A Difluoroboron beta-Diketonate Probe Shows "Turn-on" Near-Infrared Fluorescence Specific for Tau Fibrils

A Difluoroboron beta-Diketonate Probe Shows "Turn-on" Near-Infrared Fluorescence Specific for Tau Fibrils
Alzheimer’s disease; tau-specific probe; fluorescence imaging; molecular rotor
Issue Date
ACS Chemical Neuroscience
VOL 8, NO 10-2131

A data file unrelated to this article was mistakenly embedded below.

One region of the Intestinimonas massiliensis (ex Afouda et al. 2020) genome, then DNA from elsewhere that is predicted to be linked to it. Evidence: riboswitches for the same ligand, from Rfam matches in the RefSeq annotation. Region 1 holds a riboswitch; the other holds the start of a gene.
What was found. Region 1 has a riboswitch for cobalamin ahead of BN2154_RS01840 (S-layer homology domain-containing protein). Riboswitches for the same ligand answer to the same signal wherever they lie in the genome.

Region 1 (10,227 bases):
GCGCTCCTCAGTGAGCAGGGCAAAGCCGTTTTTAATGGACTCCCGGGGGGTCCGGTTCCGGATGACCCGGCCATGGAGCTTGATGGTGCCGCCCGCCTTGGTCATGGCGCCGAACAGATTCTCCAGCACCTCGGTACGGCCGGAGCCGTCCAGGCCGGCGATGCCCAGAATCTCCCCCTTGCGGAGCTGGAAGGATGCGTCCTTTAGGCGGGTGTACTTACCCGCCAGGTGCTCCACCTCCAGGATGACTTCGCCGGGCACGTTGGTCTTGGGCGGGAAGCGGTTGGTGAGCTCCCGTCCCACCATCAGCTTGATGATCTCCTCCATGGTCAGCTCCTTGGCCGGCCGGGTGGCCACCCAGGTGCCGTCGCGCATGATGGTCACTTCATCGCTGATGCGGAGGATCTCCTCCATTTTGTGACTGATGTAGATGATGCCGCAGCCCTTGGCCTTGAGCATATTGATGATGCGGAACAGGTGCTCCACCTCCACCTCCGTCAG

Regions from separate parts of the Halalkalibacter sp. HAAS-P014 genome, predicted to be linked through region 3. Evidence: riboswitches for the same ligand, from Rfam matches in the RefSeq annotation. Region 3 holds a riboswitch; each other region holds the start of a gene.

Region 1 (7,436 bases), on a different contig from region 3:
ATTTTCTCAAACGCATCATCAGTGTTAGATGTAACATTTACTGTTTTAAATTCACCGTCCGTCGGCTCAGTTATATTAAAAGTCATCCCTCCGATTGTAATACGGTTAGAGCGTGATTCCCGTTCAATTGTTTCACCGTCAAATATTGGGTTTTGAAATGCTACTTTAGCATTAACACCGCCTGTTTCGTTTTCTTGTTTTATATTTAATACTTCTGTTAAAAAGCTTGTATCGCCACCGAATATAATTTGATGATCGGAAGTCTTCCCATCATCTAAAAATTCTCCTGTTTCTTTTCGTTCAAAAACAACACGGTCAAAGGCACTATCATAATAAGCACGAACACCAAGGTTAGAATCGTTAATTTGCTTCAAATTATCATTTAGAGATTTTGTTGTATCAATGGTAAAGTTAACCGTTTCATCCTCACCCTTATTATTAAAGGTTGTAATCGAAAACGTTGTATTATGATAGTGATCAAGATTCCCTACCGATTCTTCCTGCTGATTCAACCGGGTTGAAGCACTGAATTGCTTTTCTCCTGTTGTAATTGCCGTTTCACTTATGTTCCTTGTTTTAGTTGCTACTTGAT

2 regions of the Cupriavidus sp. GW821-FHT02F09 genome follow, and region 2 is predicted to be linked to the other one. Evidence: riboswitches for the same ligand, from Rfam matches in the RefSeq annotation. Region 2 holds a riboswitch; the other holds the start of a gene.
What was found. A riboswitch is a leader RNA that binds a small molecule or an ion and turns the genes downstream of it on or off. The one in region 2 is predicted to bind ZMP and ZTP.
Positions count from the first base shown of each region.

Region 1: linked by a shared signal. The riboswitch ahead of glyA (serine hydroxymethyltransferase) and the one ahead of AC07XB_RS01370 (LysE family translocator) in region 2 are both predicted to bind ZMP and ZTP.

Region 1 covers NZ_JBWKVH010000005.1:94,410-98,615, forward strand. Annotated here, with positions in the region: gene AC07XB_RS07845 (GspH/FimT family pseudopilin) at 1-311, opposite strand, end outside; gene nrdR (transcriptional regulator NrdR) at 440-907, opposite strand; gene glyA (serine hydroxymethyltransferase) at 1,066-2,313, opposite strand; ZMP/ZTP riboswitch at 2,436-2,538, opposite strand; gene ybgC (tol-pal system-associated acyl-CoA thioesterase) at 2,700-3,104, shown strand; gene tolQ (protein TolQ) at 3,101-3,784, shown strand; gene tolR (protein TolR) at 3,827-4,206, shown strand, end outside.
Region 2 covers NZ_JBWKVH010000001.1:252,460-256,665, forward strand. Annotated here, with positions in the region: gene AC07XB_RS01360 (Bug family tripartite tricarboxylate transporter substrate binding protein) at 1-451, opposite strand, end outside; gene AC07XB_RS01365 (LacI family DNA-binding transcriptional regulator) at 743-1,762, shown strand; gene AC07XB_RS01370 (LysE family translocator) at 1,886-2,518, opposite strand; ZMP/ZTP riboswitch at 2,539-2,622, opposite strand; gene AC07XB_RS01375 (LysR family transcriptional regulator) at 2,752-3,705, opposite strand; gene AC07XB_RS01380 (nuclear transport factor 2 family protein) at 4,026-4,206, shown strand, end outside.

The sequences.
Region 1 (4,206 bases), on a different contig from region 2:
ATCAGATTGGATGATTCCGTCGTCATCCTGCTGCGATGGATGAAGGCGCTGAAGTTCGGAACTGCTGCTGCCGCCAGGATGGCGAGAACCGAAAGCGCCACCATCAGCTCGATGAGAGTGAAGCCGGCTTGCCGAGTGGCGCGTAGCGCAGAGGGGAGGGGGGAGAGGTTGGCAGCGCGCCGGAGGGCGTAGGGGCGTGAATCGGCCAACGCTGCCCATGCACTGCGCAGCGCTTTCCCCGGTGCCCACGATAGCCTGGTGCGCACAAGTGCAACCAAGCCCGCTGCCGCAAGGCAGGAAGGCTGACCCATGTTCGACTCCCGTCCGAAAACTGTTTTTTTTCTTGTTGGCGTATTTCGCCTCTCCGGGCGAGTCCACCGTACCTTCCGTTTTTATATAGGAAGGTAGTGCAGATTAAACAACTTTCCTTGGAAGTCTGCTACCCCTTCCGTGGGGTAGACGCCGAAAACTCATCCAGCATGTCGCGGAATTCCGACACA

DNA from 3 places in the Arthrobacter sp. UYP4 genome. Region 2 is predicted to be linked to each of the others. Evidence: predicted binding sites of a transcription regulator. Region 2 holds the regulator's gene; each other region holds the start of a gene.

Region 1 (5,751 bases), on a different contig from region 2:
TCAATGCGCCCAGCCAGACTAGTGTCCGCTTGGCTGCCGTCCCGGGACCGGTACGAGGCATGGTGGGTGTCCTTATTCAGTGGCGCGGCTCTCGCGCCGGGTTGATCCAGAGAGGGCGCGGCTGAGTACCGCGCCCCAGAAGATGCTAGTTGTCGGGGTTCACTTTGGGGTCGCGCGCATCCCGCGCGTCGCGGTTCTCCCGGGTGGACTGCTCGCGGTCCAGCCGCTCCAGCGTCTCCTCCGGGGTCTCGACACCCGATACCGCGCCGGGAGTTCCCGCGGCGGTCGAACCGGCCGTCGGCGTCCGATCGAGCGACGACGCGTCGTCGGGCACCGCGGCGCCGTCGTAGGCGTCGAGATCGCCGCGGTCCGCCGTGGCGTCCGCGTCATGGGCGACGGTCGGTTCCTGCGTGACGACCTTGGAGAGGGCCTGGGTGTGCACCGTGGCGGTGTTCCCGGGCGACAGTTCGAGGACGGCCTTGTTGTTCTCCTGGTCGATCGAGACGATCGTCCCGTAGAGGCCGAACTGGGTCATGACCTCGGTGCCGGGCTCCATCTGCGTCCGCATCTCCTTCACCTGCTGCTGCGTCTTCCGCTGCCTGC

Tau aggregation in neuronal cells has recently received significant attention as a robust predictor of the progression of Alzheimers disease (AD) because of its proven correlation with the degree of cognitive impairment in AD patients. Accordingly, noninvasive imaging of tau aggregates has been highlighted as a promising diagnostic tool for AD. We have previously identified a tau-specific turn-on near-infrared fluorescent (NIRF) probe (1), and, in this study, structural modification was performed to optimize its physicochemical as well as fluorescence properties. Thus, a series of fluorescent dyes (2a-2j) composed of a variously substituted difluoroboron beta-diketonate and an N,N-dimethylaniline moiety linked by a length-extendable pi-bridge were prepared. Among those, isobutyl-substituted difluoroboron beta-ketonate with a pi-conjugated 1,4-butadienyl linker (2e) showed the most promising properties as a tau-specific NIRF probe. Compared with 1, the turn-on fluorescence of 2e was more specific to tau fibrils, and it showed 8.8- and 6.2-times higher tau-over-A beta and tau-over-BSA specificity, respectively. Also, the fluorescence intensity of 2e upon binding to tau fibrils was substantially higher (similar to 2.9 times) than that observed from 1. The mechanism for tau-specificity of 2e was investigated, which suggested that the molecular rotor-like property of 2e enables specific recognition of the microenvironment of tau aggregates to emit strong fluorescence. In transgenic cell lines stably expressing GFP-tagged tau proteins, 2e showed good colocalization with tau-GFP. Moreover, the fluorescence from 2e exhibited almost complete overlap with p-Tau antibody staining in the human AD brain tissue section. Collectively, these observations demonstrate the potential of 2e as a tau-specific fluorescent dye in both in vitro and ex vivo settings.
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